“Regardless of whether the ICC opens an investigation in Côte d’Ivoire, domestic prosecutions will also be needed,” Keppler said. “Key donors – including the European Union and the United States – should help the new Ivorian government to identify what is needed for fair trials of serious crimes.”
Human Rights Watch called on donor countries and institutions to help Côte d’Ivoire find the support it needs to pursue impartial, independent, and credible domestic prosecutions of serious crimes that violate international law.
Dozens of people alleged to have participated in or overseen abuses by the former Gbagbo forces, including the former president and his wife, have been in detention in Côte d’Ivoire for over two months. The justice minister recently said that preliminary investigations have been completed in some cases by civilian or military prosecutors, though formal charges have not been initiated. Human Rights Watch called on the government to initiate proceedings swiftly against people in detention to end their legal limbo.
In sharp contrast, though, no member of the Republican Forces has been arrested or detained for grave post-election crimes, despite consistent reports of their involvement in war crimes and potential crimes against humanity.
“Impartial justice will be essential to rebuilding respect for the rule of law in Côte d’Ivoire,” Keppler said. “Both the ICC and national efforts should investigate and prosecute crimes by both sides.”
The ICC prosecutor has been criticized for having an undue focus on Africa because the court’s six current investigations relate to alleged crimes committed in African countries. However, three – Uganda, Democratic Republic of Congo, and Central African Republic – came about as a result of referrals by countries where the crimes were committed. Two more – the Darfur region of Sudan and Libya – came about as a result of a UN Security Council referral. The prosecutor acted on his own initiative to open only one investigation, for crimes committed in Kenya during post-election violence from 2007 to 2008.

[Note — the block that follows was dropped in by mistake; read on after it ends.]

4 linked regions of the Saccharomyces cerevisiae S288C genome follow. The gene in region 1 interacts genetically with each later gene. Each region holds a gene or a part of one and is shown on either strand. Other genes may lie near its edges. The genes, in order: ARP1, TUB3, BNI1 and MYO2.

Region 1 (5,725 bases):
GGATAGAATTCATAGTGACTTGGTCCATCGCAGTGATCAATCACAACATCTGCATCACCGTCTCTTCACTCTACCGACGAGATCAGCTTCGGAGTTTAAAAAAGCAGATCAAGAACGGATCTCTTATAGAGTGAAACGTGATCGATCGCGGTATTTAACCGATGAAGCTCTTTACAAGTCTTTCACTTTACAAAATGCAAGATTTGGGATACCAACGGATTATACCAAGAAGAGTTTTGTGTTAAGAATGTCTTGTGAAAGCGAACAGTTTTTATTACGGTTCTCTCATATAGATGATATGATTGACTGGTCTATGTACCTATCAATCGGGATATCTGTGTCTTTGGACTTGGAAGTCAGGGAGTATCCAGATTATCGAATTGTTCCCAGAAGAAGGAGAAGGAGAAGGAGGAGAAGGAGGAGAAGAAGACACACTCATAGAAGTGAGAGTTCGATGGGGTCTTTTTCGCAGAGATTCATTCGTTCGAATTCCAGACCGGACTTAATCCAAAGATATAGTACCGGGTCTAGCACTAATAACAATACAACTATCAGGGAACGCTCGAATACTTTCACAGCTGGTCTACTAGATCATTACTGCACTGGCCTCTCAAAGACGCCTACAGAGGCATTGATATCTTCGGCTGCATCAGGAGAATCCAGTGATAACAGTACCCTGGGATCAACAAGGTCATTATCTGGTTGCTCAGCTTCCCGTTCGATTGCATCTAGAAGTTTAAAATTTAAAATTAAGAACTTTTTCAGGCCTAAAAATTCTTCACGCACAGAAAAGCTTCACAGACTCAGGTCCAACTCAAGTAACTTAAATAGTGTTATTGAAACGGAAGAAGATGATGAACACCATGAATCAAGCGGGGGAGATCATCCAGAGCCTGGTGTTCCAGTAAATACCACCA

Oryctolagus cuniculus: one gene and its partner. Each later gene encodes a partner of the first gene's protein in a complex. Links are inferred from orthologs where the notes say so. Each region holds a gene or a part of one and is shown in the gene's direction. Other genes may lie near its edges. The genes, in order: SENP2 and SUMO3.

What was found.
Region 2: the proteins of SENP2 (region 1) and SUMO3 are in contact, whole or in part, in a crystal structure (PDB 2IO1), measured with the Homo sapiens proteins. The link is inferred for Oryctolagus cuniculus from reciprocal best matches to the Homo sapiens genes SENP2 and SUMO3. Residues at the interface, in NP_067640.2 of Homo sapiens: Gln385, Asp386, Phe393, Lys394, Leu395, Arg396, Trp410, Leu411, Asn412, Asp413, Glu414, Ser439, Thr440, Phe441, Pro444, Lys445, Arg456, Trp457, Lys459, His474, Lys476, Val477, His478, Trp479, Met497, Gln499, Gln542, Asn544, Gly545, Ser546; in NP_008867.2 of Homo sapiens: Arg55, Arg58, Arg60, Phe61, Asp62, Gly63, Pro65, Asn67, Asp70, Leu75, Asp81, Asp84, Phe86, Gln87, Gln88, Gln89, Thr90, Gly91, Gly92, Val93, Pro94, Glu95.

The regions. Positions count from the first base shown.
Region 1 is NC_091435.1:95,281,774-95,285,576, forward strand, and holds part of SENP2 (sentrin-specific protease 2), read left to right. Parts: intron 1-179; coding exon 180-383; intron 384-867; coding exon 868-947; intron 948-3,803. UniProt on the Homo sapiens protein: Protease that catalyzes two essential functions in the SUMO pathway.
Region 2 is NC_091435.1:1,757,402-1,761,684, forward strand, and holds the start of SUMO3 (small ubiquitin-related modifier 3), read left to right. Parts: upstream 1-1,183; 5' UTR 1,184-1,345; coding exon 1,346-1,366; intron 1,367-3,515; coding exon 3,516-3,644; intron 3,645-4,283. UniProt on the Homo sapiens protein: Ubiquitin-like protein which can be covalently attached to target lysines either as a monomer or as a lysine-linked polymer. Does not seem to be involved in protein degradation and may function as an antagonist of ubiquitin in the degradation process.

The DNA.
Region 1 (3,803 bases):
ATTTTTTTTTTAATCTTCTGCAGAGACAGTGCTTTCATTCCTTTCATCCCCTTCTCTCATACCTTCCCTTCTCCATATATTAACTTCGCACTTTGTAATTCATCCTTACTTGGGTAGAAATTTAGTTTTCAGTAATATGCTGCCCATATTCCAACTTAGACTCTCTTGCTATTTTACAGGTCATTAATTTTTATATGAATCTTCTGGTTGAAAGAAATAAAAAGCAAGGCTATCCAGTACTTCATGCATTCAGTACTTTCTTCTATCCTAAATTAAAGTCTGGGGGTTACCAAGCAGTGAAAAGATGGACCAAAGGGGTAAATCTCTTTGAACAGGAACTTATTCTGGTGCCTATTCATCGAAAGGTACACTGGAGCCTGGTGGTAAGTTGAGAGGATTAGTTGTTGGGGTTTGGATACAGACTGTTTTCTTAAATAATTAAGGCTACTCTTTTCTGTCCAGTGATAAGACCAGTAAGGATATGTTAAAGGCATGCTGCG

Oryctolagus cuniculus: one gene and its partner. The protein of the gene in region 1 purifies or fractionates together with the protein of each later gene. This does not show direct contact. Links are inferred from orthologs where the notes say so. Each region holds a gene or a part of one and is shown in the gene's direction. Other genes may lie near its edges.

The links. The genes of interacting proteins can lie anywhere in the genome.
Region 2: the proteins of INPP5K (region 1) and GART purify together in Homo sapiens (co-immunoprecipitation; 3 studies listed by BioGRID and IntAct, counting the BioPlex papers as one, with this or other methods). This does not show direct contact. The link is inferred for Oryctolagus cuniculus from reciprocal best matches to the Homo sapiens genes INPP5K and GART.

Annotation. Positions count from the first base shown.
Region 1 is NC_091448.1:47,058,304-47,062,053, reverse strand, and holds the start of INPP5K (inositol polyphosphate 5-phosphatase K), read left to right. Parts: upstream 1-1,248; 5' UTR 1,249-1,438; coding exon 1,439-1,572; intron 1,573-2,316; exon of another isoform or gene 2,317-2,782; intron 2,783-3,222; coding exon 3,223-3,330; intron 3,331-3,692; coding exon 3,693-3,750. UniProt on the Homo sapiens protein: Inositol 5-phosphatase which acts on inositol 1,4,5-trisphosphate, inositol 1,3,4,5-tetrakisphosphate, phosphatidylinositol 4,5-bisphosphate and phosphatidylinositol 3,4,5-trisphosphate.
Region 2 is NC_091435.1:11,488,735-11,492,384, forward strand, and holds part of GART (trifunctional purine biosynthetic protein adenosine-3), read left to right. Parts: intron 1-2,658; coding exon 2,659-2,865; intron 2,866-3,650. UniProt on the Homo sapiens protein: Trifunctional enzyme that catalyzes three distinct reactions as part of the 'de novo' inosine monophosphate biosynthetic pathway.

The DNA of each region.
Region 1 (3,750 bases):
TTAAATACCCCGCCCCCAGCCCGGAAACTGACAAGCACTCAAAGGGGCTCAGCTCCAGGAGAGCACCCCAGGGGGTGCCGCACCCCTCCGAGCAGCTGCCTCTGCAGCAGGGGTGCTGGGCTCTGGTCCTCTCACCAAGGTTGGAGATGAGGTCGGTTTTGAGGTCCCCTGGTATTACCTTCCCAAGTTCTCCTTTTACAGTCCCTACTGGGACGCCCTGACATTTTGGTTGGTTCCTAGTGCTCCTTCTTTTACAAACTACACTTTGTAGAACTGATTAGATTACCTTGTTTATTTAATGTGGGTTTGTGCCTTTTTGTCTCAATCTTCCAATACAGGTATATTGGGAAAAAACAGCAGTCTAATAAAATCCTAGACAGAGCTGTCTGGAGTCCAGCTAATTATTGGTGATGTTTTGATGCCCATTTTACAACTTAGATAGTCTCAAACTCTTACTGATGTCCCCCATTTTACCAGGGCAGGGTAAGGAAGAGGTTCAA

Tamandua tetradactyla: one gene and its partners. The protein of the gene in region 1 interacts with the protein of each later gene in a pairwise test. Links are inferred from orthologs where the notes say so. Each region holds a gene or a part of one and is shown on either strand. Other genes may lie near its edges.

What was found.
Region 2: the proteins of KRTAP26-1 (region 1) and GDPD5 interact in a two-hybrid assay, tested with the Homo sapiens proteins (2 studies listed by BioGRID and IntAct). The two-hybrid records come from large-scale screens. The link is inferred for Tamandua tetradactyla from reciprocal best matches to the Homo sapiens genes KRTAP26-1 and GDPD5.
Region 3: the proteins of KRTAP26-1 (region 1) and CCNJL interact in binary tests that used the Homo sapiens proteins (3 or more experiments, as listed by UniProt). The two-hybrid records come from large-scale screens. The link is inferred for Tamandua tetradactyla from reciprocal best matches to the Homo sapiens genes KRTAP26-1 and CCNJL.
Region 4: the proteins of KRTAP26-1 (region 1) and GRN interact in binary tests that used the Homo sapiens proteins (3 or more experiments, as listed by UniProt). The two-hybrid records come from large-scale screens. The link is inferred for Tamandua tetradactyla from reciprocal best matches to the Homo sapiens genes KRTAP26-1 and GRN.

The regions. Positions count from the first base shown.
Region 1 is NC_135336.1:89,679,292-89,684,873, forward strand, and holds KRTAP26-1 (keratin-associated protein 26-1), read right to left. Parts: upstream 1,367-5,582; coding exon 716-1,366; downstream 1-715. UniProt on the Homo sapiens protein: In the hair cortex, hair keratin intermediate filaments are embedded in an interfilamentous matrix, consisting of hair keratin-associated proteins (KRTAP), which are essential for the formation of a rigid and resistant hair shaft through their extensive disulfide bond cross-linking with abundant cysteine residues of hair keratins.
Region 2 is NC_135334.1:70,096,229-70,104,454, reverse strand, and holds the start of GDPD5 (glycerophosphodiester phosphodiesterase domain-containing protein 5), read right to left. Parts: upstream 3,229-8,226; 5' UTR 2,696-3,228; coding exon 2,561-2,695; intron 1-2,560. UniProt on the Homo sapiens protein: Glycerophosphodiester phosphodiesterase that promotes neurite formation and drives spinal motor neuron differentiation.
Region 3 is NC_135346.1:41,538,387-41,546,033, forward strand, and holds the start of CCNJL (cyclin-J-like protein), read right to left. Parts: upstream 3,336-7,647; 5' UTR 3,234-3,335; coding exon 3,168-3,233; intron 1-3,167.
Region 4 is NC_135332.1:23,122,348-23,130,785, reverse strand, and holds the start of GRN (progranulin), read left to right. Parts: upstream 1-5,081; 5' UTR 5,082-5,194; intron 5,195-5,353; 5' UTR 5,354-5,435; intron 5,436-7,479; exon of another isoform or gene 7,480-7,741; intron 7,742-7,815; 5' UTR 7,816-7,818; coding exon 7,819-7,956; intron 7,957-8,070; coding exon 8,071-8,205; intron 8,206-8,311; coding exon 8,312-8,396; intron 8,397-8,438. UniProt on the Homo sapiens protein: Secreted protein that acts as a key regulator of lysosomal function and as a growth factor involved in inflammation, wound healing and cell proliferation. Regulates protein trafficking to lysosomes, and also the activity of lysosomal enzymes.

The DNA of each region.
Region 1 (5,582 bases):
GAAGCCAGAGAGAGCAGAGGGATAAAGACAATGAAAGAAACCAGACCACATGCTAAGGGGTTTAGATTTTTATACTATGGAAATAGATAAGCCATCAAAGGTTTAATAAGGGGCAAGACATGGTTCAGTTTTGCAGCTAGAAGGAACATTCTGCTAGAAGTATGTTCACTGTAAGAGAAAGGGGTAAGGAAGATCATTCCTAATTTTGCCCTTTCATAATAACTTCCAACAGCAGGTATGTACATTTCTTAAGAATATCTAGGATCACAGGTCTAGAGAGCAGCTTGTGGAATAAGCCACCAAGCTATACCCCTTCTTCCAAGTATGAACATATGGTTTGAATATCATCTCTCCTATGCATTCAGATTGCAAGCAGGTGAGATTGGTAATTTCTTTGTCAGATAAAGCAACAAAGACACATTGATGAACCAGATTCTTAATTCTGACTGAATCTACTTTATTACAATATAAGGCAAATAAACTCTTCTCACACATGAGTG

The ICC prosecutor is also looking at a number of other situations in countries around the world. These include Afghanistan, Colombia, Georgia, Guinea, Honduras, and Nigeria. The Palestinian National Authority has also petitioned the ICC prosecutor to accept jurisdiction over alleged crimes committed in Gaza.
African civil society organizations and international organizations with a presence in Africa have called for African governments to support the ICC as a crucial court of last resort to ensure justice for victims.
Côte d’Ivoire is not a state party to the ICC, but the Ivorian government in 2003 submitted a declaration giving the court jurisdiction for events after September 19, 2002. Ouattara reaffirmed the declaration at the end of 2010. While such declarations provide jurisdiction, they do not trigger an ICC investigation, which requires a referral by an ICC state party, referral by the UN Security Council, or a decision by the prosecutor to act on his initiative.